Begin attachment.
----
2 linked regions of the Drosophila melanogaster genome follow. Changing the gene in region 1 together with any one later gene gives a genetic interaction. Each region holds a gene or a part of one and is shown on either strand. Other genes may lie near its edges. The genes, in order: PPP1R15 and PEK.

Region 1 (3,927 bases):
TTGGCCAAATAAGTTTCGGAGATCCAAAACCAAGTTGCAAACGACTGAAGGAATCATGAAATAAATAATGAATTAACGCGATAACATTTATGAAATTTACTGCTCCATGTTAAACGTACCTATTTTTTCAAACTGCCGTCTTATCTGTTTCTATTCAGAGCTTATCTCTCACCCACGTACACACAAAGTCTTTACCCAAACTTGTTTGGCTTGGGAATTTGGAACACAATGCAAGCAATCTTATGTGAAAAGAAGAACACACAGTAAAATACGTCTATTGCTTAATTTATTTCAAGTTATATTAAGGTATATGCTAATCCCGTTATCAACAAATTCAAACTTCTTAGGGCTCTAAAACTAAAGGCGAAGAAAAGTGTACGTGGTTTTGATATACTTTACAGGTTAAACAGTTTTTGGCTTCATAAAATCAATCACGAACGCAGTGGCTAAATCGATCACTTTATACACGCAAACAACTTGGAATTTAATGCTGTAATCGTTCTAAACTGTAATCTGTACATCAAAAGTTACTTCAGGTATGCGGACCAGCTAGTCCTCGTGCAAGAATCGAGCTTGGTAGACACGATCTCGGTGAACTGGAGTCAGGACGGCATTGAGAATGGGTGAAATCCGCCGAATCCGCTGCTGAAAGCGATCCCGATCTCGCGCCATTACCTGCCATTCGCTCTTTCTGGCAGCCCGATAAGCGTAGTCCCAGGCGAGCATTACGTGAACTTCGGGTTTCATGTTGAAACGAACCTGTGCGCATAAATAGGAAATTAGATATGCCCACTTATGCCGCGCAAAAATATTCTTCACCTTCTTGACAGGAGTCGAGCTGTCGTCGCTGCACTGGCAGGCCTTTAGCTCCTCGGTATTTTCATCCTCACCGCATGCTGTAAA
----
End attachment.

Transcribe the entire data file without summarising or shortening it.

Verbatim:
2 linked regions of the Drosophila melanogaster genome follow. Changing the gene in region 1 together with any one later gene gives a genetic interaction. Each region holds a gene or a part of one and is shown on either strand. Other genes may lie near its edges. The genes, in order: PPP1R15 and PEK.

Region 1 (3,927 bases):
TTGGCCAAATAAGTTTCGGAGATCCAAAACCAAGTTGCAAACGACTGAAGGAATCATGAAATAAATAATGAATTAACGCGATAACATTTATGAAATTTACTGCTCCATGTTAAACGTACCTATTTTTTCAAACTGCCGTCTTATCTGTTTCTATTCAGAGCTTATCTCTCACCCACGTACACACAAAGTCTTTACCCAAACTTGTTTGGCTTGGGAATTTGGAACACAATGCAAGCAATCTTATGTGAAAAGAAGAACACACAGTAAAATACGTCTATTGCTTAATTTATTTCAAGTTATATTAAGGTATATGCTAATCCCGTTATCAACAAATTCAAACTTCTTAGGGCTCTAAAACTAAAGGCGAAGAAAAGTGTACGTGGTTTTGATATACTTTACAGGTTAAACAGTTTTTGGCTTCATAAAATCAATCACGAACGCAGTGGCTAAATCGATCACTTTATACACGCAAACAACTTGGAATTTAATGCTGTAATCGTTCTAAACTGTAATCTGTACATCAAAAGTTACTTCAGGTATGCGGACCAGCTAGTCCTCGTGCAAGAATCGAGCTTGGTAGACACGATCTCGGTGAACTGGAGTCAGGACGGCATTGAGAATGGGTGAAATCCGCCGAATCCGCTGCTGAAAGCGATCCCGATCTCGCGCCATTACCTGCCATTCGCTCTTTCTGGCAGCCCGATAAGCGTAGTCCCAGGCGAGCATTACGTGAACTTCGGGTTTCATGTTGAAACGAACCTGTGCGCATAAATAGGAAATTAGATATGCCCACTTATGCCGCGCAAAAATATTCTTCACCTTCTTGACAGGAGTCGAGCTGTCGTCGCTGCACTGGCAGGCCTTTAGCTCCTCGGTATTTTCATCCTCACCGCATGCTGTAAA